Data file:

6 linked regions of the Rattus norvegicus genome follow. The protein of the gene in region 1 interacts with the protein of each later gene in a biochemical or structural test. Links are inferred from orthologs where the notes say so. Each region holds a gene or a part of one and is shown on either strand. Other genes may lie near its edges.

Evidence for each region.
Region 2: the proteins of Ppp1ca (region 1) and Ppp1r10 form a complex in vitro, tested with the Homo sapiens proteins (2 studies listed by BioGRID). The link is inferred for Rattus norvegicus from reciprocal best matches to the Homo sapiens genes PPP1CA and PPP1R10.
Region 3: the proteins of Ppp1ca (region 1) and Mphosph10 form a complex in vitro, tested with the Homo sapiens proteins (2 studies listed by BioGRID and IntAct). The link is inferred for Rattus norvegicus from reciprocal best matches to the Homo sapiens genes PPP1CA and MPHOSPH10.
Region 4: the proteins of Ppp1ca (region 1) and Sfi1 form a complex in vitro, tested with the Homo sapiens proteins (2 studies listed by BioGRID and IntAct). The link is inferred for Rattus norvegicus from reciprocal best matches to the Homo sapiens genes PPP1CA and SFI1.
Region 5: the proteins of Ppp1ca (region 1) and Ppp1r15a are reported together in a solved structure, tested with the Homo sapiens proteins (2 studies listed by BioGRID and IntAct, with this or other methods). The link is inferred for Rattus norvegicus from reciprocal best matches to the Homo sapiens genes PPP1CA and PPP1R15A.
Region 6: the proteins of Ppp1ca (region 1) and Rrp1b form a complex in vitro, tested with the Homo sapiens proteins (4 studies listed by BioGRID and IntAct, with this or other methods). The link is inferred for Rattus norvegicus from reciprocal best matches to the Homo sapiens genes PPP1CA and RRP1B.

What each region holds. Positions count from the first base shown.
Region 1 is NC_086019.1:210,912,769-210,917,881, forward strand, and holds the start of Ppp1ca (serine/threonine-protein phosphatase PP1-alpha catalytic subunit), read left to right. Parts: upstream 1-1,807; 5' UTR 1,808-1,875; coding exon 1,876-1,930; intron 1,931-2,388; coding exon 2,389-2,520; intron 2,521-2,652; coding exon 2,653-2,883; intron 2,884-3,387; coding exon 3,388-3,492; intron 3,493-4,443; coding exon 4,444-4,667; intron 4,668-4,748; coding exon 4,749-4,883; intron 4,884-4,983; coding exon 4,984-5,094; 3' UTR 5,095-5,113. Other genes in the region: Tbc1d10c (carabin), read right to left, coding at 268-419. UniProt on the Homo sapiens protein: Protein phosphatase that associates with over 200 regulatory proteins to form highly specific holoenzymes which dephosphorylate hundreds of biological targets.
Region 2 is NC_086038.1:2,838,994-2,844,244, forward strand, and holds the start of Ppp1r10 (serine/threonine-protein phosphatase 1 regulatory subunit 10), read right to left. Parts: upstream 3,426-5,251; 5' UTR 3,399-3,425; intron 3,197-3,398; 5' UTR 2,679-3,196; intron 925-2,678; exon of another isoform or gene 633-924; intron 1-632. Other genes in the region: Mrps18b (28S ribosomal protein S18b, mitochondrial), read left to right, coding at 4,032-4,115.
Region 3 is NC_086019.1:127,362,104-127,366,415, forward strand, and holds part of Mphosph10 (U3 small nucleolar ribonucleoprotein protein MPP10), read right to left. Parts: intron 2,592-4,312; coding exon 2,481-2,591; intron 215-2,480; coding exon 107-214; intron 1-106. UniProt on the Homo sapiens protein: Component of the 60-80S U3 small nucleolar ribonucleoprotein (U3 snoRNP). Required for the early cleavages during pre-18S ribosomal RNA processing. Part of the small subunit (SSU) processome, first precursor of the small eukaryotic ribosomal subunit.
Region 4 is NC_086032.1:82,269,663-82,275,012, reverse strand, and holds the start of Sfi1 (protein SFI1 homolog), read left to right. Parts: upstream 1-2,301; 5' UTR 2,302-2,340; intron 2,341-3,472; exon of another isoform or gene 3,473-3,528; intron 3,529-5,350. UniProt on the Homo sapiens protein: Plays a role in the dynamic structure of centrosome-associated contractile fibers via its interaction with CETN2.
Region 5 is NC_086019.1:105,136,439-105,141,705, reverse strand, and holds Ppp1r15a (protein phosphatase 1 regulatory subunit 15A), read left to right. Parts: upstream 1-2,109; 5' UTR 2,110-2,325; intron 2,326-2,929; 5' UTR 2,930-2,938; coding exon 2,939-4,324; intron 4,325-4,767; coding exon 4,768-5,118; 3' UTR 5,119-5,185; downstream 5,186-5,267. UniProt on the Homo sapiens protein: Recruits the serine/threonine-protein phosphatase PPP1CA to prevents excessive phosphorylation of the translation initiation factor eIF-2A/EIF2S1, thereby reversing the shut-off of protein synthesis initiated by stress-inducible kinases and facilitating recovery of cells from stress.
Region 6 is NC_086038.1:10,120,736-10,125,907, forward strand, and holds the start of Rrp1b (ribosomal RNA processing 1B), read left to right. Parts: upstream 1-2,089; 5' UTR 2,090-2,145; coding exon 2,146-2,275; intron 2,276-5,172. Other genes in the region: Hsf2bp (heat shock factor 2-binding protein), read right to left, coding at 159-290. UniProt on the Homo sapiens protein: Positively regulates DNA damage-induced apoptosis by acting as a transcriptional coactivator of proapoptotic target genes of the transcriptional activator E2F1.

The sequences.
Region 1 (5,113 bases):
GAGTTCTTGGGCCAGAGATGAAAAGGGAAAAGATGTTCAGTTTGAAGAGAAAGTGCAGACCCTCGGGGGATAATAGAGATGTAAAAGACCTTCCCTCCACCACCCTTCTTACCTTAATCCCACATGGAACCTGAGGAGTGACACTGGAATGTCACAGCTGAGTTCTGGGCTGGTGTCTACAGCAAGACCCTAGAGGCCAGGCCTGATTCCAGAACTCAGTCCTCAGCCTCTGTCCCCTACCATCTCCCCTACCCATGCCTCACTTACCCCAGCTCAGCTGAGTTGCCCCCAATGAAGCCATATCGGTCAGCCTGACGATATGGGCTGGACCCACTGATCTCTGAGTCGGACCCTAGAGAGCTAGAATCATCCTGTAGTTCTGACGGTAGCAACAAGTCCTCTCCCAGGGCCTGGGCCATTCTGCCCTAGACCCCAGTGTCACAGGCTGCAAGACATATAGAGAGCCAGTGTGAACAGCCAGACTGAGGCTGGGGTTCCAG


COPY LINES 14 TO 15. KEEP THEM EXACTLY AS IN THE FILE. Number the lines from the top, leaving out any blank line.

Region 6 is NC_086038.1:10,120,736-10,125,907, forward strand, and holds the start of Rrp1b (ribosomal RNA processing 1B), read left to right. Parts: upstream 1-2,089; 5' UTR 2,090-2,145; coding exon 2,146-2,275; intron 2,276-5,172. Other genes in the region: Hsf2bp (heat shock factor 2-binding protein), read right to left, coding at 159-290. UniProt on the Homo sapiens protein: Positively regulates DNA damage-induced apoptosis by acting as a transcriptional coactivator of proapoptotic target genes of the transcriptional activator E2F1.

The sequences.